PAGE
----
up her sister’s clothes.  We never played dress-up again.

    In other parts of the book, Hart uses pop culture to explore relationships. At first, this strategy is merely playful and fun, but a closer reading reveals darker undertones.  In “The Break Up,” Hart writes about the split of Ken and Barbie from Barbie’s point of view, “She wonders how she’ll explain it to them / not her kids, of course, but the kids” because the solutions seem so shallow:

        He’ll pack up his surfboard and Dune Buggy
        in the back of the RV Camper; she’ll fold
        up the Dream House, stack her shoes
        in storage, hit the road
        in the pink convertible.  They’ll settle
        on opposite ends of the toy                       
        store divider, tell Skipper                           
        they’re going to “remain friends.”
        But the truth is somewhat harder

        to swallow....   

Like any relationship, the division of physical belongings represent only one small portion of the pain.
    In “Dating the Invisible Man” the main character mourns the loss of a lover. But the relationship was not an ordinary one, for as the persona explains, “But soon little things bother you: / you don’t know what color his eyes are / you look down and see your fingers interlaced / with air....”  The mysterious man in Hart’s poem may be physically invisible, but the metaphor for other relationships is clear.  What does the end of a relationship really look like?  Are the physical remnants left over more disturbing than those not seen as represented in the lines of this poem: “All your memories are half-formed: a dented pillow, an empty chair, an unseen / hand clutching your heart.”
    There’s even an updated fairy tale in “Cinderella Story,” where a young woman working at an ice cream shop imagines her life with a customer who “hated ice cream” but “ate it anyway since that was all / the shop I worked in sold.”  Left alone, one night, she almost finds her dreams come true when he comes back to the store after closing, knocking on the front door.  For a moment, it seems as if the young girl’s fantasies are becoming reality. But instead, we find out he had “come for the phone, not me,” to report a car fire in the parking lot.  She is left standing alone: “The floor all dirty water, my shoes sopping / the fire out, I went back to mopping.”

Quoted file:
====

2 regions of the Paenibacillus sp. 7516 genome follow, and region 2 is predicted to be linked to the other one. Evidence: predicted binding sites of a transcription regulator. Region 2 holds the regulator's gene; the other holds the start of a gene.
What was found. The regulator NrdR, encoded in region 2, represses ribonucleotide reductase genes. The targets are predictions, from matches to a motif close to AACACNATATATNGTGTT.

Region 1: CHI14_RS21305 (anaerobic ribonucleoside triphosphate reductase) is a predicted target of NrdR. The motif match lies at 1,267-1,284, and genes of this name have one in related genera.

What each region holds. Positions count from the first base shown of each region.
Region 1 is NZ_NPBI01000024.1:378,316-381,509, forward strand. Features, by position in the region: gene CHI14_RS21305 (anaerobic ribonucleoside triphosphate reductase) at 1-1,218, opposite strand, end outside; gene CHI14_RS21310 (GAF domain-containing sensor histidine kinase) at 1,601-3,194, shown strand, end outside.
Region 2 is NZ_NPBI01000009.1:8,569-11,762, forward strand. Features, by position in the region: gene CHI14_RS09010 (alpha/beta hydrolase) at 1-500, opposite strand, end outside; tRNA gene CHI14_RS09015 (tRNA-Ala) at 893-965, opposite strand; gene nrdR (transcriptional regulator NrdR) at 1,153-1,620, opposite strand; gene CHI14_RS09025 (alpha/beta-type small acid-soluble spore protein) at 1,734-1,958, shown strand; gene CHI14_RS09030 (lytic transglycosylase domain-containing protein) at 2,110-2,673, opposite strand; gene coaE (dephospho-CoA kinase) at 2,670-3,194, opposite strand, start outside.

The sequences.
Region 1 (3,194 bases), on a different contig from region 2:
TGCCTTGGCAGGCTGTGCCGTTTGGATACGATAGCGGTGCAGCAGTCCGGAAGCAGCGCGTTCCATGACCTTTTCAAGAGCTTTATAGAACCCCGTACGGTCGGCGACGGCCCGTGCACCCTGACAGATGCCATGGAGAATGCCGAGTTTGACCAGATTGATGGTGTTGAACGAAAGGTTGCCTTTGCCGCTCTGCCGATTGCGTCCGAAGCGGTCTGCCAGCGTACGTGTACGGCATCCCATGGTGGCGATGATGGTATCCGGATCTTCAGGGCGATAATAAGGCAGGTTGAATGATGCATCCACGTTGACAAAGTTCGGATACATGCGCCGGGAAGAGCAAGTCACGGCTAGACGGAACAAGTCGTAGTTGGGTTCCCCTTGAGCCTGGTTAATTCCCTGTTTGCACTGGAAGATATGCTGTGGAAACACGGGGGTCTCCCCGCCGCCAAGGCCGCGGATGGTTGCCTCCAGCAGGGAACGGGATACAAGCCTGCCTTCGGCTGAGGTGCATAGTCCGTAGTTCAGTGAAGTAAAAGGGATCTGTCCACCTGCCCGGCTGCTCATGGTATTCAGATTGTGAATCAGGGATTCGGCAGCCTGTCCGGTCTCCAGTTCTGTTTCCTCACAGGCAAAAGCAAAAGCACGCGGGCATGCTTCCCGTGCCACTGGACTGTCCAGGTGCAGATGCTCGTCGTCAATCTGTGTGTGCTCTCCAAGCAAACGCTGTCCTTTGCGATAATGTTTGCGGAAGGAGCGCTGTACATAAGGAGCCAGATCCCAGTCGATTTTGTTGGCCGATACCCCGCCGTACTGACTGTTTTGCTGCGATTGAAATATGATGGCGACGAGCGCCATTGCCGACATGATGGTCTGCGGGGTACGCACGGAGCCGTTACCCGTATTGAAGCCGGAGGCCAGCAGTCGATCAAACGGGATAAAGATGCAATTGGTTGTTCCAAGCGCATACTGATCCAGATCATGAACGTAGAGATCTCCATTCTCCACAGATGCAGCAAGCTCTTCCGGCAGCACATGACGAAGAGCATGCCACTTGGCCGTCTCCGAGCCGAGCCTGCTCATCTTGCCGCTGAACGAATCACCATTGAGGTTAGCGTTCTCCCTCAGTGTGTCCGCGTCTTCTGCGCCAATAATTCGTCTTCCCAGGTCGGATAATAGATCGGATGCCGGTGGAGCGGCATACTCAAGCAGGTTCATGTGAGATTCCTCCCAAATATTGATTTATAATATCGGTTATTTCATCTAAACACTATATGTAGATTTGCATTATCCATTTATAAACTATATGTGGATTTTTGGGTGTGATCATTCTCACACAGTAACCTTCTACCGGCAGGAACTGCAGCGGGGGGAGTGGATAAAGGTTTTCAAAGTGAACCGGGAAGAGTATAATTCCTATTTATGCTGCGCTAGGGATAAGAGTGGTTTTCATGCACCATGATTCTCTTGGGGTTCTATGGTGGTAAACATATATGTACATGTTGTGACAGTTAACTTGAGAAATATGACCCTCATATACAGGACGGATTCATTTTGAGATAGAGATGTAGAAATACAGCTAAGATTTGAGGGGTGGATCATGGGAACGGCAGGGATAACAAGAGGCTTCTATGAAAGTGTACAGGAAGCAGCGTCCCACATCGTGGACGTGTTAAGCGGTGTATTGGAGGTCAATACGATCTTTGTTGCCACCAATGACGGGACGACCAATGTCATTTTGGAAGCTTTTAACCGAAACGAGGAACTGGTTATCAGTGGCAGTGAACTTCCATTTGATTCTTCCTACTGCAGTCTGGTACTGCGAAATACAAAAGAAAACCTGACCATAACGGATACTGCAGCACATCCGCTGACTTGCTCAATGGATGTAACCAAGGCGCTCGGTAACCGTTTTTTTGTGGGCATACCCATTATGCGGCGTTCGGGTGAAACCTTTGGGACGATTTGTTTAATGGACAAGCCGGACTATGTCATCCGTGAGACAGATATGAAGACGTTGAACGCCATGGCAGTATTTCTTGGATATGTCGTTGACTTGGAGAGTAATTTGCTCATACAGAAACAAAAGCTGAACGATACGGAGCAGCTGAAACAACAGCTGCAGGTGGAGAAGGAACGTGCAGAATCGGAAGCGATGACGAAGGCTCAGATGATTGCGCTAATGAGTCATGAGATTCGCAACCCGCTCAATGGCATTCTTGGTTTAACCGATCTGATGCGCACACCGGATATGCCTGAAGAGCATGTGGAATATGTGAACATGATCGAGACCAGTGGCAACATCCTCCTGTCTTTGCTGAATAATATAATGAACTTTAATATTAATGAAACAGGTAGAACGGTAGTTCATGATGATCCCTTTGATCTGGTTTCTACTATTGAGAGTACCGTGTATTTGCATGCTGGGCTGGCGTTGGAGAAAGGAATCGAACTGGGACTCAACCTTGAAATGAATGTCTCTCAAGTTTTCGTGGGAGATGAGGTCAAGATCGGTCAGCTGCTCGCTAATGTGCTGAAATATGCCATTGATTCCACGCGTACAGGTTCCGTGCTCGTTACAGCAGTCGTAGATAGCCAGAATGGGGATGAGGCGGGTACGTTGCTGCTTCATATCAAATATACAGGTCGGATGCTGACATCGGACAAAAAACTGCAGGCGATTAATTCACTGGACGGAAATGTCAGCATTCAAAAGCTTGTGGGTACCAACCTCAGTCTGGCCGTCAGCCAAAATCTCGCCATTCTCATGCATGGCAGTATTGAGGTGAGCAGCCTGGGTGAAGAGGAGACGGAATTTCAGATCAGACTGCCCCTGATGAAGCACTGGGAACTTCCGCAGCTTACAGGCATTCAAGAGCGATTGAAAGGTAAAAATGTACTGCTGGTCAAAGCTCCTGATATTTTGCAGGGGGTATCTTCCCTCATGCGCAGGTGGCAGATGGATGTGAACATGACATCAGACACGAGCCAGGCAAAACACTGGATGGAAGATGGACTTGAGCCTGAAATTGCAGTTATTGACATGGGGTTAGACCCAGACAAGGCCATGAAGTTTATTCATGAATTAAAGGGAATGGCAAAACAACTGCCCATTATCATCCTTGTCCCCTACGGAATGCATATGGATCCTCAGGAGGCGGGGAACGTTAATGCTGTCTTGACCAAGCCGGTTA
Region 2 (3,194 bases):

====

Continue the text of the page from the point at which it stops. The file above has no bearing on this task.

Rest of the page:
All in all, Hart’s work is an exploration of love—it’s sometimes funny, sometimes tense, almost never easy, but has its moments of humor.  And there is no doubt that after reading Hart’s poetry, you will find yourself thinking of a child’s Barbie doll collection in a different way, or looking at graffiti as more than childish declarations  of love.
    Before this collection, Hart published two chapbooks, Losing Ohio (Finishing Line Press) and Dating the Invisible Man (winner of The Ledge 2004 Poetry Chapbook Competition).  If you happen to have both these fine works in your personal collection (as I do), then revisiting parts of this book will be like touching base with an old friend; otherwise, Lost and Found is a must have for any personal collection. 

Lost and Found, Gwen Hart. David Robert Books, 2006. ISBN: 1933456167 $17.00

© by Karen J. Weyant